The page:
As 2015 rolls in, gyms are suddenly going to get more crowded as everyone tries to make good on their new year's resolution to lose weight/get in shape for a couple months at least. However, as we know, good intentions to lose weight are notorious for not doing a whole lot. According to these US statistics, approximately 67% of people with gym memberships never use them, and $39 of the average monthly cost of a gym membership ($58) goes to waste from underutilization. Hence, we have the ongoing problem of a fatter and fatter global population although admittedly, a lot goes into this trend besides people failing to follow through on their new year's resolutions (a group that I am certainly part of).
The economic burden of obesity is massive no pun intended but medtech can't complain too much. As we know, obesity leads to a number of health problems, ranging from cardiovascular disease to greater wear and tear on the joints to diabetes. Because all of these conditions as well as obesity itself can be treated with medtech, more obese people arguably leads to more money for medtech. In fact, companies are pouring a lot of dollars into research to figure out new medtech-related ways to treat obesity, such as intragastric balloons and gastric stimulators.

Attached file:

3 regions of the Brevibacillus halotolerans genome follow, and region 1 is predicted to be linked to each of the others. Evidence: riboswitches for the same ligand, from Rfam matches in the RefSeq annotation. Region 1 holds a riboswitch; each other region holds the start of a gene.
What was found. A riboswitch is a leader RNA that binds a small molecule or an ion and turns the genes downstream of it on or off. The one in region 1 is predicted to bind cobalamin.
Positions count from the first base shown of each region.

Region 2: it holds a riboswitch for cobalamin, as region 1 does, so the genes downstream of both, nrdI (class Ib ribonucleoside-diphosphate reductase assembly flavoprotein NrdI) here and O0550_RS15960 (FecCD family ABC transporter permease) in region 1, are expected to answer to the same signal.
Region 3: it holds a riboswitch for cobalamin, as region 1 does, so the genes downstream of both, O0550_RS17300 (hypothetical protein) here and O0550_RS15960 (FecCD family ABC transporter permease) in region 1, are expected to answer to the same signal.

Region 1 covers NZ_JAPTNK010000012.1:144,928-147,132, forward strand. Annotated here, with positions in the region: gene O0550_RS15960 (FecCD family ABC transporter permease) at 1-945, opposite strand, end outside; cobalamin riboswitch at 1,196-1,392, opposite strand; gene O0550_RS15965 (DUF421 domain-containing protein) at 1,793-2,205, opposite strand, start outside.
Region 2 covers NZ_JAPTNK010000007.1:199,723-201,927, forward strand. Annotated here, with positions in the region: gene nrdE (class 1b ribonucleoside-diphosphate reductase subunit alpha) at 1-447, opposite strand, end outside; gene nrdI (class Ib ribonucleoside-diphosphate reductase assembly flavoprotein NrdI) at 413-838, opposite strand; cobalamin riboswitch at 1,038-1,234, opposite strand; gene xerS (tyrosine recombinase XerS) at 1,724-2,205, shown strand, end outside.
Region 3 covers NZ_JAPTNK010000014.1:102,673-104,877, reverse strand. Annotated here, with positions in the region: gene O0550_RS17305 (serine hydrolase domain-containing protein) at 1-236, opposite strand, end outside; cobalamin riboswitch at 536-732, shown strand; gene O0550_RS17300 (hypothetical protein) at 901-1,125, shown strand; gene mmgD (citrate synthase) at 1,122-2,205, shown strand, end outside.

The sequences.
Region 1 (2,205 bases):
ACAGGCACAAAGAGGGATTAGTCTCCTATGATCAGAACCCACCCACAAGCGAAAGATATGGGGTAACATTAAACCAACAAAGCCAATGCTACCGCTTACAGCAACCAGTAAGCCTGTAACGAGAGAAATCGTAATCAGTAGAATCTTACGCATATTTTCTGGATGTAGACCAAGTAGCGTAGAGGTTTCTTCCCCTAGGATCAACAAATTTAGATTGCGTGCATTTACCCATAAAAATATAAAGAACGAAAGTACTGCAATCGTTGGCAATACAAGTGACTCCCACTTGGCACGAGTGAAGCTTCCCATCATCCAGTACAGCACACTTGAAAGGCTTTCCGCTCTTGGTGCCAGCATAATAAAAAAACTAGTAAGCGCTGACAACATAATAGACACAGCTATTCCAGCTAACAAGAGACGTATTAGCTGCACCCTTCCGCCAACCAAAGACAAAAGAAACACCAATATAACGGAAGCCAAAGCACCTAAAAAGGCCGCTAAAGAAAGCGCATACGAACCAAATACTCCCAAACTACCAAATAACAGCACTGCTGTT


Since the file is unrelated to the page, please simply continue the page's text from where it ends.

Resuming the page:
However, better surgical interventions may solve the symptoms, but don't attack the underlying problem. A McKinsey study covered by the Economist looks at different anti-obesity measures and their cost and impact. Things like better portion control and changing food-product formulas could have a big impact on controlling obesity in the long term. The article noted that the current economic burden of obesity is roughly equal to smoking, or even war.
Something to keep in mind this year as you resolve to exercise more, eat better, etc. You might be fighting an uphill battle, but it's one worth fighting.